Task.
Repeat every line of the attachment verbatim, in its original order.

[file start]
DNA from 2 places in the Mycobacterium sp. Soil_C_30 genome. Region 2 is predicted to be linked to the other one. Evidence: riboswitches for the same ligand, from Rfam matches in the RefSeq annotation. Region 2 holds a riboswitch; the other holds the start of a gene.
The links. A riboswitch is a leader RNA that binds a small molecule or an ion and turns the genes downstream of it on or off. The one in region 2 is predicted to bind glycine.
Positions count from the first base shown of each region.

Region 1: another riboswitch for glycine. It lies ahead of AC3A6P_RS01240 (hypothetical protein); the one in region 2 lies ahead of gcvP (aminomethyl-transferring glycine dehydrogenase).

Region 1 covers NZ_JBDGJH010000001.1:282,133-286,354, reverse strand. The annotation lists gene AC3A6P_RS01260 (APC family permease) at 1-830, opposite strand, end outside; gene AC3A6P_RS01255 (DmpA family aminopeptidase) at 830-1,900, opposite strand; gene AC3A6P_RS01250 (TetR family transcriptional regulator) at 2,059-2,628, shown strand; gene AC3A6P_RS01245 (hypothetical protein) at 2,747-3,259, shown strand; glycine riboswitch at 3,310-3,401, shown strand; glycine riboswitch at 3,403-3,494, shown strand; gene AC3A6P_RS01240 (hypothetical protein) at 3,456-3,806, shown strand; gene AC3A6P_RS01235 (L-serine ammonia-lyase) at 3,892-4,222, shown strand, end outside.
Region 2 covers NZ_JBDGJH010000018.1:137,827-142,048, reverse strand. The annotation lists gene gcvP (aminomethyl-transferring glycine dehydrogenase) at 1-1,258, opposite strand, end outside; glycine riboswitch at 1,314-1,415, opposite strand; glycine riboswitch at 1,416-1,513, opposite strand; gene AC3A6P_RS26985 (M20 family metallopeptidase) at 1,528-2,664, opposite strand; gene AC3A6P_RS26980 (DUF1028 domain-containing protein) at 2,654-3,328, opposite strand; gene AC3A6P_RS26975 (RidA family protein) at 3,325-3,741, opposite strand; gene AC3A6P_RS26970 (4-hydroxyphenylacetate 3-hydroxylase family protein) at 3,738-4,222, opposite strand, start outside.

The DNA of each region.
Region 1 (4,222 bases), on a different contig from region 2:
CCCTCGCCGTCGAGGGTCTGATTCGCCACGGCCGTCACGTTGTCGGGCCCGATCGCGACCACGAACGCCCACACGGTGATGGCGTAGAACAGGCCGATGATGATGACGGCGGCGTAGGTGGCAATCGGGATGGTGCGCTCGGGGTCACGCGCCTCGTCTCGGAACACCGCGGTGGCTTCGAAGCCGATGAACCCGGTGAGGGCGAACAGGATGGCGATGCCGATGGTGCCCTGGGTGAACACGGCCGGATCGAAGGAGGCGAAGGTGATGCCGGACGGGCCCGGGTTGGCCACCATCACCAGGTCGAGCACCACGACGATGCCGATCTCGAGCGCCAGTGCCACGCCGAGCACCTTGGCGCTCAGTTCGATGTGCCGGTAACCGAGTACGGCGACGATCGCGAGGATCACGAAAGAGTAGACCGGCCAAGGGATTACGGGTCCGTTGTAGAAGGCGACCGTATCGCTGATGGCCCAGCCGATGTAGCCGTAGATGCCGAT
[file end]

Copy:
DNA from 2 places in the Mycobacterium sp. Soil_C_30 genome. Region 2 is predicted to be linked to the other one. Evidence: riboswitches for the same ligand, from Rfam matches in the RefSeq annotation. Region 2 holds a riboswitch; the other holds the start of a gene.
The links. A riboswitch is a leader RNA that binds a small molecule or an ion and turns the genes downstream of it on or off. The one in region 2 is predicted to bind glycine.
Positions count from the first base shown of each region.

Region 1: another riboswitch for glycine. It lies ahead of AC3A6P_RS01240 (hypothetical protein); the one in region 2 lies ahead of gcvP (aminomethyl-transferring glycine dehydrogenase).

Region 1 covers NZ_JBDGJH010000001.1:282,133-286,354, reverse strand. The annotation lists gene AC3A6P_RS01260 (APC family permease) at 1-830, opposite strand, end outside; gene AC3A6P_RS01255 (DmpA family aminopeptidase) at 830-1,900, opposite strand; gene AC3A6P_RS01250 (TetR family transcriptional regulator) at 2,059-2,628, shown strand; gene AC3A6P_RS01245 (hypothetical protein) at 2,747-3,259, shown strand; glycine riboswitch at 3,310-3,401, shown strand; glycine riboswitch at 3,403-3,494, shown strand; gene AC3A6P_RS01240 (hypothetical protein) at 3,456-3,806, shown strand; gene AC3A6P_RS01235 (L-serine ammonia-lyase) at 3,892-4,222, shown strand, end outside.
Region 2 covers NZ_JBDGJH010000018.1:137,827-142,048, reverse strand. The annotation lists gene gcvP (aminomethyl-transferring glycine dehydrogenase) at 1-1,258, opposite strand, end outside; glycine riboswitch at 1,314-1,415, opposite strand; glycine riboswitch at 1,416-1,513, opposite strand; gene AC3A6P_RS26985 (M20 family metallopeptidase) at 1,528-2,664, opposite strand; gene AC3A6P_RS26980 (DUF1028 domain-containing protein) at 2,654-3,328, opposite strand; gene AC3A6P_RS26975 (RidA family protein) at 3,325-3,741, opposite strand; gene AC3A6P_RS26970 (4-hydroxyphenylacetate 3-hydroxylase family protein) at 3,738-4,222, opposite strand, start outside.

The DNA of each region.
Region 1 (4,222 bases), on a different contig from region 2:
CCCTCGCCGTCGAGGGTCTGATTCGCCACGGCCGTCACGTTGTCGGGCCCGATCGCGACCACGAACGCCCACACGGTGATGGCGTAGAACAGGCCGATGATGATGACGGCGGCGTAGGTGGCAATCGGGATGGTGCGCTCGGGGTCACGCGCCTCGTCTCGGAACACCGCGGTGGCTTCGAAGCCGATGAACCCGGTGAGGGCGAACAGGATGGCGATGCCGATGGTGCCCTGGGTGAACACGGCCGGATCGAAGGAGGCGAAGGTGATGCCGGACGGGCCCGGGTTGGCCACCATCACCAGGTCGAGCACCACGACGATGCCGATCTCGAGCGCCAGTGCCACGCCGAGCACCTTGGCGCTCAGTTCGATGTGCCGGTAACCGAGTACGGCGACGATCGCGAGGATCACGAAAGAGTAGACCGGCCAAGGGATTACGGGTCCGTTGTAGAAGGCGACCGTATCGCTGATGGCCCAGCCGATGTAGCCGTAGATGCCGAT